This is something I have to tell myself often. I also think this has some biblical basis as well. Only a few people really understood what Jesus was talking about or its meaning, and really the only did in light of his death. I think of this in terms of taking a different approach to a more “traditional”* way of doing things. In any new venture, the most important thing in dealing with haters, is not to focus on how many people are trying to detract from you, but to really focus on the people who see your vision and are enthusiastic about the future.

2. 10% of people will find a way to take anything personally. Expect it.

Ferriss says that “People are least productive in reactive mode,” And the church spends an awful lot of time in the reactive mode. This only multiplies the problem. You can’t respond to all criticism. And when you find this 10%, you’ll simultaneously realize that the bulk of their criticism doesn’t necessarily merit a response.

3. “Trying to get everyone to like you is a sign of mediocrity.” (Colin Powell)

It’s important to be tactical about how and when you respond to haters. Chip and Dan Heath in their book Switch talk about “bright spots”. These are certain people or groups that are doing good work toward which people are naturally gravitating. Rather than constantly trying to solve problems or get people who are always fighting you to like you, go toward the bright spot. Once you find this bright spot, try to see what makes it bright, and then clone it. Look at some of your church’s most successful programs. Why are they successful? What can you do to make that enthusiasm contagious into other ministries? It’s the same kind of thing with dealing with haters. Trying to please everyone or get everyone to like you will not allow you to focus as much attention on the bright spots.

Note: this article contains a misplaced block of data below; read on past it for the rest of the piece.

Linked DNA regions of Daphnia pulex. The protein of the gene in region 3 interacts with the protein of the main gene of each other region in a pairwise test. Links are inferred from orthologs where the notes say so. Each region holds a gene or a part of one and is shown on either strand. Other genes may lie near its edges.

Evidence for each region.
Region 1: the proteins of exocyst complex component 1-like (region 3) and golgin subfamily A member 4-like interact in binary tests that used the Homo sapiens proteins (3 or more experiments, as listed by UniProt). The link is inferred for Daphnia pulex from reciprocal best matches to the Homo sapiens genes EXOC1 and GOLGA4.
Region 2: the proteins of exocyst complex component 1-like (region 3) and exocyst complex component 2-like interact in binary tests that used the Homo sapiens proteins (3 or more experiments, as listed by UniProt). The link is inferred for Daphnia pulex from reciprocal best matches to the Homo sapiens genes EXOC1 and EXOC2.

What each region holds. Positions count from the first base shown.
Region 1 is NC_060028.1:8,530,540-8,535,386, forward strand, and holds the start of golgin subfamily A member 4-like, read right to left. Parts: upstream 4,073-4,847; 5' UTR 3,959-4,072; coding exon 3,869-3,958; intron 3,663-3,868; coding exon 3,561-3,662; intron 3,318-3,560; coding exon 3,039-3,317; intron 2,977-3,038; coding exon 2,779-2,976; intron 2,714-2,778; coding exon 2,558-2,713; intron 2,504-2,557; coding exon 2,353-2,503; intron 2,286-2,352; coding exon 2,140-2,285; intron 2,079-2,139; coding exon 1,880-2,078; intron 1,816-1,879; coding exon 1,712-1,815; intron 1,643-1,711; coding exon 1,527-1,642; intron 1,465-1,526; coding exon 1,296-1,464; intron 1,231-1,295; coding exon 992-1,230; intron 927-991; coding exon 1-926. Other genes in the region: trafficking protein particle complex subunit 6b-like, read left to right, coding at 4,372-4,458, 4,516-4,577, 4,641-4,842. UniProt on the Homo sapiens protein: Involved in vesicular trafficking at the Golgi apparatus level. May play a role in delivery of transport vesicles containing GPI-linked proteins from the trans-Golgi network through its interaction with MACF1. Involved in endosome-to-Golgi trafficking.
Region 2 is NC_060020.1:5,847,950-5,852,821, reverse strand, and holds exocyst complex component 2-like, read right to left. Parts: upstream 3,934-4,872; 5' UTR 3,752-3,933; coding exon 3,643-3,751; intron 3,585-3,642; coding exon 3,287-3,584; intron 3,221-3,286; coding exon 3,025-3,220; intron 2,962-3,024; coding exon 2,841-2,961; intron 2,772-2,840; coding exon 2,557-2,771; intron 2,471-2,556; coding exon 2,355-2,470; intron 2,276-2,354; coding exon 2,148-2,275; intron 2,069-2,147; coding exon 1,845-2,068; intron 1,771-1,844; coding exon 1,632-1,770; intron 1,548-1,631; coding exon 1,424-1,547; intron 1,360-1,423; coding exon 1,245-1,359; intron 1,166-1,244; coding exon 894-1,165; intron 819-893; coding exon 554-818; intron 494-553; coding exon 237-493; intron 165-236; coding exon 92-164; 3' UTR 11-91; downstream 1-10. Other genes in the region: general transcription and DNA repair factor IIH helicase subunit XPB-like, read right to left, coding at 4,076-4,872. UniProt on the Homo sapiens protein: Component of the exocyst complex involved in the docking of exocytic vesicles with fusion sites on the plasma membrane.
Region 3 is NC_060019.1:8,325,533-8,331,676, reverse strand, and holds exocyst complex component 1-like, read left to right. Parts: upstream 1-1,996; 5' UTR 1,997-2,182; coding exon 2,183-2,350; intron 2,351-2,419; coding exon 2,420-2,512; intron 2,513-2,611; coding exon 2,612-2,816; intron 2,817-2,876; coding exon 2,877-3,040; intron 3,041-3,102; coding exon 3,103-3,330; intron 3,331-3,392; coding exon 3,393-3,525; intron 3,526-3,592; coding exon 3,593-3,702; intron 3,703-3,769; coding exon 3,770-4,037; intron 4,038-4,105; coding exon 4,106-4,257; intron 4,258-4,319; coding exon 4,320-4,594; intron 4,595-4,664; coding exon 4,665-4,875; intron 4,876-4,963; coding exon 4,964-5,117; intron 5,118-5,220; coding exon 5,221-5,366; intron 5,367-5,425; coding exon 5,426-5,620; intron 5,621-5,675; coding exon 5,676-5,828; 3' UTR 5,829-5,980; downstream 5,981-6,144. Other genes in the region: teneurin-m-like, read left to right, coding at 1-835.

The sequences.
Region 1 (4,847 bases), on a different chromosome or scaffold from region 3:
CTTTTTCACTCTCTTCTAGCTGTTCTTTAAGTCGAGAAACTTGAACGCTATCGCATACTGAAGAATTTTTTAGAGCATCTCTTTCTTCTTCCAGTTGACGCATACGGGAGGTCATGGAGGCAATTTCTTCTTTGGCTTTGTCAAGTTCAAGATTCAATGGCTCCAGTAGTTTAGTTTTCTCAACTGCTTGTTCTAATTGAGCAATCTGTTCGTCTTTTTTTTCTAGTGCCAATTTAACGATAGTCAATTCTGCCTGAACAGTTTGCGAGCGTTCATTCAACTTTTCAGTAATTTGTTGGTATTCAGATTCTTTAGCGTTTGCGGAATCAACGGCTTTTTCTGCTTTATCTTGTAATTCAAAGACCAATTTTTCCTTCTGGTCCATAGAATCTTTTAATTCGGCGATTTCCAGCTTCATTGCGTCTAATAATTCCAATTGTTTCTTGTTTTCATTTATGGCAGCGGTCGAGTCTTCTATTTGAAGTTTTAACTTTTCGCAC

4. “If you are really effective at what you do, 95% of the things said about you will be negative.” (Scott Boras)

And Scott Boras would know. The guy has more negative things said about him than almost anyone. But it speaks to a larger kind of ambition. When you introduce a big project, or an overhaul of an existing project, people will naturally be skeptical. They’ll say negative things about you to re-inforce the status quo. The bigger your impact and the larger the ambition and scale of your project, the more negativity you’ll encounter. It can be a hard thing to take, but the more heat you get, the more you’re onto something.

5. Keep calm and carry on.

This slogan has become a meme as of late, but it was originally produced by the British during World War II as a propaganda message to comfort people in the face the threat of Nazi invasion. The thing I like about Tim’s take on this is that he makes it clear. “Focus on impact, not approval.” It goes along with the previous 4. People will attack you. The important thing is what you do in the face of the attack. Keep calm and carry on.

That’s what I’ve learned and take forward from my time of succumbing to the cynicism that can [but doesn’t have to] go alongside dealing with haters. Now I just need to spend more time listening to these myself.

What kind of things do you do to deal with haters? What has worked? What hasn’t? Feel free to share some stories or tips of your own in the comments section below.

It’s good to be back.

Cheers,
Eric

* = I think the accepted definition of “tradition” actually borders more correctly on “nostalgia”. But I’ll write more about that later this week.